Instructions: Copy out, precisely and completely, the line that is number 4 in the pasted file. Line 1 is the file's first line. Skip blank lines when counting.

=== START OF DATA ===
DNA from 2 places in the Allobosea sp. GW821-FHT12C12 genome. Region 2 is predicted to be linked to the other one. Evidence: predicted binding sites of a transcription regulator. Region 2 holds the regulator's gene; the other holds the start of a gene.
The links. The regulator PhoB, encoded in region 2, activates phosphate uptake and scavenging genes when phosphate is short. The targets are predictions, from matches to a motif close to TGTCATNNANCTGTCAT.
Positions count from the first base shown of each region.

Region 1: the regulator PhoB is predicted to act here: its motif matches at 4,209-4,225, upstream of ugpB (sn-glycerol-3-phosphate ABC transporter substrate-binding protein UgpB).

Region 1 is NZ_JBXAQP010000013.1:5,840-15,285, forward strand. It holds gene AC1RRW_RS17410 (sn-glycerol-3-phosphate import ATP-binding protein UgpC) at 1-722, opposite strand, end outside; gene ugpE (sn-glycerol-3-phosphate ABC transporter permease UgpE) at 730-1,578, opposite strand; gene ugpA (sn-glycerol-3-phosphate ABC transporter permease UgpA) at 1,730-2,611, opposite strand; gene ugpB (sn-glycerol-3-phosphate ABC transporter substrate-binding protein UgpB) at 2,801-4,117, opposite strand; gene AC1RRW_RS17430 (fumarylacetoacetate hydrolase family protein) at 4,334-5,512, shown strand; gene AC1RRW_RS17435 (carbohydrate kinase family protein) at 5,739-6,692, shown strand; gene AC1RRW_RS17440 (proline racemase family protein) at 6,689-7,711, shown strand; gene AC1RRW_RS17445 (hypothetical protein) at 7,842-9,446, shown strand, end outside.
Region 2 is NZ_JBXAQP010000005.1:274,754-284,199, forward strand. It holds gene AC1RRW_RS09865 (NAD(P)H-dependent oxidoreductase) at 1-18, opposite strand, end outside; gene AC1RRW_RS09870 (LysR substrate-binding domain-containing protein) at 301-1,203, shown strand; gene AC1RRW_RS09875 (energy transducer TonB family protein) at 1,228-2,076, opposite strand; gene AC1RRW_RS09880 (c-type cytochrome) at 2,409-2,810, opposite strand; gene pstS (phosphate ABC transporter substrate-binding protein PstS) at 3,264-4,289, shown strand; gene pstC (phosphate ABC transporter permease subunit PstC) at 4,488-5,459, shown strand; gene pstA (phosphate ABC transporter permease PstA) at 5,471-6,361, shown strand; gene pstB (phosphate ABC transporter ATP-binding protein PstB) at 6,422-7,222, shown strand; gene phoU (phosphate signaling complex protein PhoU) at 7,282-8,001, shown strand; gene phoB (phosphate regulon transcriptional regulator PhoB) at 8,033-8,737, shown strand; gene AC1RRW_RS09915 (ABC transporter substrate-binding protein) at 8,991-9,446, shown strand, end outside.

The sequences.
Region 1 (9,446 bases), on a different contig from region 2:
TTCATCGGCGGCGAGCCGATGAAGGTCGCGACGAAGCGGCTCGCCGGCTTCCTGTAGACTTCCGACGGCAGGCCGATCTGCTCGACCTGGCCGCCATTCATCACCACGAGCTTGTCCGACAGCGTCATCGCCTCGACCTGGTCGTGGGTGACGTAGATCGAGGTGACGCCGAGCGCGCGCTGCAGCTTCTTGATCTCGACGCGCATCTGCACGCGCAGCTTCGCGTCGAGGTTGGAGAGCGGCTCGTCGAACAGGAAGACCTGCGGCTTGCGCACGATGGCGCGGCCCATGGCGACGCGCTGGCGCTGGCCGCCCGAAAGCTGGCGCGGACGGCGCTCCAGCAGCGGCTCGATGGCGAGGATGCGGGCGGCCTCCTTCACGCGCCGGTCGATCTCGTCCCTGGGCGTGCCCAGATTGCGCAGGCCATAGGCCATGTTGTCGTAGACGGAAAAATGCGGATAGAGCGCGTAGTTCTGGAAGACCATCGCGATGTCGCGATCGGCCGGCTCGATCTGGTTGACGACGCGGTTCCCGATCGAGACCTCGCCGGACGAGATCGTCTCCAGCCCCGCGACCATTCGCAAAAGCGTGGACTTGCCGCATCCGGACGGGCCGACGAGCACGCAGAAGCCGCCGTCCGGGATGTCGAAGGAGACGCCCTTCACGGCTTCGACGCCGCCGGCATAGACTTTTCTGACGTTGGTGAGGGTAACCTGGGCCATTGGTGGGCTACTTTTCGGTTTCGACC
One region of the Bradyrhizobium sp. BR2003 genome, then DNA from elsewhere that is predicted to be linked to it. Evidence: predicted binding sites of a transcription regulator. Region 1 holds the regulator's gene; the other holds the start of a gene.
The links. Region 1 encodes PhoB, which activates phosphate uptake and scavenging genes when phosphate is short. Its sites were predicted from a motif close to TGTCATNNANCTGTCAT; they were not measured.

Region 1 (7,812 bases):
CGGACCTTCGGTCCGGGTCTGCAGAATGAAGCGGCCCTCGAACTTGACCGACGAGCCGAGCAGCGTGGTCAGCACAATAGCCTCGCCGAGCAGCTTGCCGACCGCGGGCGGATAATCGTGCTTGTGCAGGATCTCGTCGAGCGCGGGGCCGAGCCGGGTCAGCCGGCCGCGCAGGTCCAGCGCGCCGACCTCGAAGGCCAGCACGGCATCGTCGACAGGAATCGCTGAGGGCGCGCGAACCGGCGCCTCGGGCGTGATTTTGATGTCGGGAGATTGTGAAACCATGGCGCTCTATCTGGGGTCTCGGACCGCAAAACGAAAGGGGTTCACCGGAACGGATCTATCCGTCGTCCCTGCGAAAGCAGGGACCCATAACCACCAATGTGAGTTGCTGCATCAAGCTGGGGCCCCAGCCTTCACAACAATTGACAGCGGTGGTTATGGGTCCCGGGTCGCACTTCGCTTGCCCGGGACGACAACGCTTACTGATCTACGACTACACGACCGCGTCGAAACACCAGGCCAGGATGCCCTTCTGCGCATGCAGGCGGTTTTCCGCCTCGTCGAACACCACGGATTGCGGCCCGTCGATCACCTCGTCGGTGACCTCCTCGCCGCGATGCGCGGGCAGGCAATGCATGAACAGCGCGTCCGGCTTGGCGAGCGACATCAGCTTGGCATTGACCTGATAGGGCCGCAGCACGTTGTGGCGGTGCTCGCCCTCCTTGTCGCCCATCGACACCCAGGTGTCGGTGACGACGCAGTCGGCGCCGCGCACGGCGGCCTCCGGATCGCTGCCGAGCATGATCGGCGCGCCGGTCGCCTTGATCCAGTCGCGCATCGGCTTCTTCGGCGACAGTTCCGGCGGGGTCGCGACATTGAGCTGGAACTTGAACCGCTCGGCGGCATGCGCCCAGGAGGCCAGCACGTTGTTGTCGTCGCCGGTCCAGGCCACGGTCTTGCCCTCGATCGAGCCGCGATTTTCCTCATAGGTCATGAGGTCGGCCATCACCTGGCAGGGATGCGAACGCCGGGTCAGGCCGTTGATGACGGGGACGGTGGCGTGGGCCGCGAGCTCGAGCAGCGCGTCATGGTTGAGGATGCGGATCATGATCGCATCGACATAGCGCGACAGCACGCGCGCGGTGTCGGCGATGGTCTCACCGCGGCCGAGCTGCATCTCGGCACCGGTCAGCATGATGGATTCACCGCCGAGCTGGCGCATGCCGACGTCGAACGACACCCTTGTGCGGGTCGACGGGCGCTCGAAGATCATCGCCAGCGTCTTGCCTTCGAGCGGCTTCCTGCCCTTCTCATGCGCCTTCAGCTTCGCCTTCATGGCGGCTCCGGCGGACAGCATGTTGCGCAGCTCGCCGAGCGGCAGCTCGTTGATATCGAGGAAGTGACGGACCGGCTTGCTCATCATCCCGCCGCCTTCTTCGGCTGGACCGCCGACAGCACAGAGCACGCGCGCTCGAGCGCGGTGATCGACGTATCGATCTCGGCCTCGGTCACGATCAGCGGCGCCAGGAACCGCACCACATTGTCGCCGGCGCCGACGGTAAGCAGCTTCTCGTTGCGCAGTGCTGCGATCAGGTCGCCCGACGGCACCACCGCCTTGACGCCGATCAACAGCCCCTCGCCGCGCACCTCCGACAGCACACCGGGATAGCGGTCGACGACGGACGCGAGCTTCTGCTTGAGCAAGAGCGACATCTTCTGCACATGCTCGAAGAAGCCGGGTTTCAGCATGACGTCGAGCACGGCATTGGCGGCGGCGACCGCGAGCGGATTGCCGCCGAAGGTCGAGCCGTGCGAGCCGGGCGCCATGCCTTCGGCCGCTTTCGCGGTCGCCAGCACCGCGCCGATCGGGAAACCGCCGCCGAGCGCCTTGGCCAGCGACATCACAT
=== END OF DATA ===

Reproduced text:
Region 1: the regulator PhoB is predicted to act here: its motif matches at 4,209-4,225, upstream of ugpB (sn-glycerol-3-phosphate ABC transporter substrate-binding protein UgpB).